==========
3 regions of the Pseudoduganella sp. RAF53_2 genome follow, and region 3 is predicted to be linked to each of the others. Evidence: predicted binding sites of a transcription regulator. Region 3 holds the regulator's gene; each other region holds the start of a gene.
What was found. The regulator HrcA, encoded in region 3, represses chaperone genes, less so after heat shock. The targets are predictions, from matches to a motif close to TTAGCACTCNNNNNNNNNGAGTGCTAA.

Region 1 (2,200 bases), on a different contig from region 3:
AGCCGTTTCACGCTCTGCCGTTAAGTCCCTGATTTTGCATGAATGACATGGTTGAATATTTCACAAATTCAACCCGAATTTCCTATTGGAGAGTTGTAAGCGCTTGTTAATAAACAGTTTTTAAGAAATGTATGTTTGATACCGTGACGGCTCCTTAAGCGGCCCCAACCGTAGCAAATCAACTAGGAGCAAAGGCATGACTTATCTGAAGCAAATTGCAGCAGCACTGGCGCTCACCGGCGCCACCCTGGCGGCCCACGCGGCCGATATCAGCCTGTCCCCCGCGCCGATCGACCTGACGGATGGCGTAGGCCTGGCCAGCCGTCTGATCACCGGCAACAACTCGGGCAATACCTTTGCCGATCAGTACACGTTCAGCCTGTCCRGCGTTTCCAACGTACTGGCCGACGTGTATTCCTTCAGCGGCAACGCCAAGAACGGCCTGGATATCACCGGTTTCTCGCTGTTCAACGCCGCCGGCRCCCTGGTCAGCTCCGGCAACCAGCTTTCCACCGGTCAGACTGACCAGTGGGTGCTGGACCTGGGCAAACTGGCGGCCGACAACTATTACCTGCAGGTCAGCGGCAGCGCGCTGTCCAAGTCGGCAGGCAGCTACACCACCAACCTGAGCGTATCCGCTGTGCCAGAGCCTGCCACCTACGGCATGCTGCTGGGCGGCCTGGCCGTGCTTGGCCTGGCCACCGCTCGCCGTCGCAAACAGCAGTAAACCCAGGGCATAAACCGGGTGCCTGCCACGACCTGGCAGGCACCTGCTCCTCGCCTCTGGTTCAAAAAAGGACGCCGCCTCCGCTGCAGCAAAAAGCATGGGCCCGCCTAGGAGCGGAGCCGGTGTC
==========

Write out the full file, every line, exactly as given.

3 regions of the Pseudoduganella sp. RAF53_2 genome follow, and region 3 is predicted to be linked to each of the others. Evidence: predicted binding sites of a transcription regulator. Region 3 holds the regulator's gene; each other region holds the start of a gene.
What was found. The regulator HrcA, encoded in region 3, represses chaperone genes, less so after heat shock. The targets are predictions, from matches to a motif close to TTAGCACTCNNNNNNNNNGAGTGCTAA.

Region 1 (2,200 bases), on a different contig from region 3:
AGCCGTTTCACGCTCTGCCGTTAAGTCCCTGATTTTGCATGAATGACATGGTTGAATATTTCACAAATTCAACCCGAATTTCCTATTGGAGAGTTGTAAGCGCTTGTTAATAAACAGTTTTTAAGAAATGTATGTTTGATACCGTGACGGCTCCTTAAGCGGCCCCAACCGTAGCAAATCAACTAGGAGCAAAGGCATGACTTATCTGAAGCAAATTGCAGCAGCACTGGCGCTCACCGGCGCCACCCTGGCGGCCCACGCGGCCGATATCAGCCTGTCCCCCGCGCCGATCGACCTGACGGATGGCGTAGGCCTGGCCAGCCGTCTGATCACCGGCAACAACTCGGGCAATACCTTTGCCGATCAGTACACGTTCAGCCTGTCCRGCGTTTCCAACGTACTGGCCGACGTGTATTCCTTCAGCGGCAACGCCAAGAACGGCCTGGATATCACCGGTTTCTCGCTGTTCAACGCCGCCGGCRCCCTGGTCAGCTCCGGCAACCAGCTTTCCACCGGTCAGACTGACCAGTGGGTGCTGGACCTGGGCAAACTGGCGGCCGACAACTATTACCTGCAGGTCAGCGGCAGCGCGCTGTCCAAGTCGGCAGGCAGCTACACCACCAACCTGAGCGTATCCGCTGTGCCAGAGCCTGCCACCTACGGCATGCTGCTGGGCGGCCTGGCCGTGCTTGGCCTGGCCACCGCTCGCCGTCGCAAACAGCAGTAAACCCAGGGCATAAACCGGGTGCCTGCCACGACCTGGCAGGCACCTGCTCCTCGCCTCTGGTTCAAAAAAGGACGCCGCCTCCGCTGCAGCAAAAAGCATGGGCCCGCCTAGGAGCGGAGCCGGTGTC